Building downtown

RED had to readjust its plans for CityScape as the project was developed. Originally, plans called for 1,000 condominiums, but several other condo projects also were planned to go up in downtown Phoenix at the same time. The first residential towers struggled to attract buyers during the housing crash. But those towers, including 44 Monroe, have attracted renters, and most are nearly full.

Last fall, RED began building 224 high-end apartments above the Palomar and plans to begin leasing the units this fall. Rents are expected to start at $1,800. Tenants will be able to use the hotel’s amenities, including room service.

RED is expanding its presence downtown. Last month, the company closed a deal with Collier Center owner GE U.S. Pension Trust to revamp and market the 600,000-square-foot project, a block from CityScape. RED’s first move was to sign law firm Lewis and Roca to lease 70,000 square feet in the office tower. The next phase of the project is to update the outside and tie it into CityScape’s amenities.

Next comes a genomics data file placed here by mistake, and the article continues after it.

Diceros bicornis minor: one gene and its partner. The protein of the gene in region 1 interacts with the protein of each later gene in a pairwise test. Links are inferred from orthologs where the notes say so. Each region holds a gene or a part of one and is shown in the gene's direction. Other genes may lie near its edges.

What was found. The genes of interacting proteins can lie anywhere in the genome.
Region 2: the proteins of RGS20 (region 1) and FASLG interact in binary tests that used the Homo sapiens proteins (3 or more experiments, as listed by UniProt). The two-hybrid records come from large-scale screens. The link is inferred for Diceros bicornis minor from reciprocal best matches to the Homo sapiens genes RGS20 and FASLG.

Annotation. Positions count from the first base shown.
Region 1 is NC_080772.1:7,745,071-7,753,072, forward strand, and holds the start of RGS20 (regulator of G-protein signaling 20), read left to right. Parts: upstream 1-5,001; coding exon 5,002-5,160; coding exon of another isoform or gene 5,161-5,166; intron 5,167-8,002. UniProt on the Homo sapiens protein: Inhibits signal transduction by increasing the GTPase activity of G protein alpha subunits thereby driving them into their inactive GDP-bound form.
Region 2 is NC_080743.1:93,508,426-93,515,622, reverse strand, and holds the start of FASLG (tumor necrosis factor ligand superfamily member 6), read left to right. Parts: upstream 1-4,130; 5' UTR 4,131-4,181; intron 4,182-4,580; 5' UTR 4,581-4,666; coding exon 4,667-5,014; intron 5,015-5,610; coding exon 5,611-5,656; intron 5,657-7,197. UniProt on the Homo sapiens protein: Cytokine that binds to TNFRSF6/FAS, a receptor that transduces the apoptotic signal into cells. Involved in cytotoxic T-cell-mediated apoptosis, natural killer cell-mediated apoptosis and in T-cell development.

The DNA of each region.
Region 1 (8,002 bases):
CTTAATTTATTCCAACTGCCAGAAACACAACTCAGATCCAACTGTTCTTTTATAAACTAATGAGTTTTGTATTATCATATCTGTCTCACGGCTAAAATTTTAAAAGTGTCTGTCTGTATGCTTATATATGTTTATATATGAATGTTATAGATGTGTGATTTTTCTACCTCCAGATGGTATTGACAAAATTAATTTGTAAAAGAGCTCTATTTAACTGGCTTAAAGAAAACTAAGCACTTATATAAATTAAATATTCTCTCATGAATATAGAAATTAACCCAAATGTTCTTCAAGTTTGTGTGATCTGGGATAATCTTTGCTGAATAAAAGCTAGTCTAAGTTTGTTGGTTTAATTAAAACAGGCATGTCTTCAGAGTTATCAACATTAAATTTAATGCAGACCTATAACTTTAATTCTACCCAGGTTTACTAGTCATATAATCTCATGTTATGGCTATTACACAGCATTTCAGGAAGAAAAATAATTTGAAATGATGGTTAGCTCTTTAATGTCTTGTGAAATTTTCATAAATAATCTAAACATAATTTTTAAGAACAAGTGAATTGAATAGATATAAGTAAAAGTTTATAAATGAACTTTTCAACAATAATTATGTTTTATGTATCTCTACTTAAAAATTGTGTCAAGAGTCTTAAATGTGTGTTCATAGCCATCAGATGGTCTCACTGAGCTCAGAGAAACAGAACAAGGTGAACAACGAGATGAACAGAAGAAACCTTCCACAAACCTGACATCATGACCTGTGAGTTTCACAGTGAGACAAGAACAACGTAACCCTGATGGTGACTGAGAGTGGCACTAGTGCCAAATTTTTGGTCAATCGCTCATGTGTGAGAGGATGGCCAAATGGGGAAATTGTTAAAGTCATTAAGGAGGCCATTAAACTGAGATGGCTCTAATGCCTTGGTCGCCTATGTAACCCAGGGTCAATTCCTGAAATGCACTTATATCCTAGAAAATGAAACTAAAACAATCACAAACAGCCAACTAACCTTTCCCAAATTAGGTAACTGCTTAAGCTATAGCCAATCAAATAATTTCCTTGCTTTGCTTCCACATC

Downtown Phoenix had long been a daytime hub for workers that emptied at night as people drove home. But the area is not only drawing new residents, including Arizona State University students, it’s drawing nighttime visitors.

Ebert said Arrogant Butcher owner Sam Fox thought his restaurant would be busiest during lunch hour, but the dinner rush has been even busier.

When Arrogant Butcher opened in 2011, Fox, who owns several restaurants in metro Phoenix including Culinary Dropout and True Food Kitchen, said RED’s vision for CityScape gave his group the opportunity to create a “big city” restaurant concept.

“The changes going on downtown are pretty remarkable,” Maun said. “People are living down here. Just look at the number of joggers in the morning.”

RED Development’s Arizona footprint

Projects the developer is currently working on:

Aspen Place at the Sawmill: 128,000 square feet, Flagstaff.